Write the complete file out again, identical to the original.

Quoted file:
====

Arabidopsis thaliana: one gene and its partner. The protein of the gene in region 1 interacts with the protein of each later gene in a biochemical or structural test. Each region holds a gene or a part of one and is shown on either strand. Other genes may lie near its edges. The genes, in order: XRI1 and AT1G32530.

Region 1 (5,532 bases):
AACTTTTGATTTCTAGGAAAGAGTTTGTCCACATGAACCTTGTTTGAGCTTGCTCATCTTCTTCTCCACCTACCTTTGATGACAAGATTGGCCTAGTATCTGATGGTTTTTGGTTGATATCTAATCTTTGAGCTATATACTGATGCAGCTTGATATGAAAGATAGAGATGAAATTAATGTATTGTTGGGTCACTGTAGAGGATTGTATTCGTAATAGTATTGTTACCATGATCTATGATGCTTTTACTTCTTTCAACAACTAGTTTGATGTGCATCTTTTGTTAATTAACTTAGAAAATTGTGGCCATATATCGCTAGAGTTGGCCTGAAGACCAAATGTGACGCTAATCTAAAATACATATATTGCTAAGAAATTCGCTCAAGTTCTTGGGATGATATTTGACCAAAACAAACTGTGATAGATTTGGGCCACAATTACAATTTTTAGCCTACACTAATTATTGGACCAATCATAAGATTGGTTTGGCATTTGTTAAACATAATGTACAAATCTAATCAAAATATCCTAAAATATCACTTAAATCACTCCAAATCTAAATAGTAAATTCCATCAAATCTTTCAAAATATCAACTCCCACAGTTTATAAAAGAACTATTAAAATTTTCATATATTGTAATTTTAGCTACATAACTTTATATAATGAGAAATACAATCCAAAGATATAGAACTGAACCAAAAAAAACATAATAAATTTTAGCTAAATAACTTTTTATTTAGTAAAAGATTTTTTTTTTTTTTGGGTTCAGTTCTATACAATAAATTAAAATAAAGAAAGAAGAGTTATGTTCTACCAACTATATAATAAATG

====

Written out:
Arabidopsis thaliana: one gene and its partner. The protein of the gene in region 1 interacts with the protein of each later gene in a biochemical or structural test. Each region holds a gene or a part of one and is shown on either strand. Other genes may lie near its edges. The genes, in order: XRI1 and AT1G32530.

Region 1 (5,532 bases):
AACTTTTGATTTCTAGGAAAGAGTTTGTCCACATGAACCTTGTTTGAGCTTGCTCATCTTCTTCTCCACCTACCTTTGATGACAAGATTGGCCTAGTATCTGATGGTTTTTGGTTGATATCTAATCTTTGAGCTATATACTGATGCAGCTTGATATGAAAGATAGAGATGAAATTAATGTATTGTTGGGTCACTGTAGAGGATTGTATTCGTAATAGTATTGTTACCATGATCTATGATGCTTTTACTTCTTTCAACAACTAGTTTGATGTGCATCTTTTGTTAATTAACTTAGAAAATTGTGGCCATATATCGCTAGAGTTGGCCTGAAGACCAAATGTGACGCTAATCTAAAATACATATATTGCTAAGAAATTCGCTCAAGTTCTTGGGATGATATTTGACCAAAACAAACTGTGATAGATTTGGGCCACAATTACAATTTTTAGCCTACACTAATTATTGGACCAATCATAAGATTGGTTTGGCATTTGTTAAACATAATGTACAAATCTAATCAAAATATCCTAAAATATCACTTAAATCACTCCAAATCTAAATAGTAAATTCCATCAAATCTTTCAAAATATCAACTCCCACAGTTTATAAAAGAACTATTAAAATTTTCATATATTGTAATTTTAGCTACATAACTTTATATAATGAGAAATACAATCCAAAGATATAGAACTGAACCAAAAAAAACATAATAAATTTTAGCTAAATAACTTTTTATTTAGTAAAAGATTTTTTTTTTTTTTGGGTTCAGTTCTATACAATAAATTAAAATAAAGAAAGAAGAGTTATGTTCTACCAACTATATAATAAATG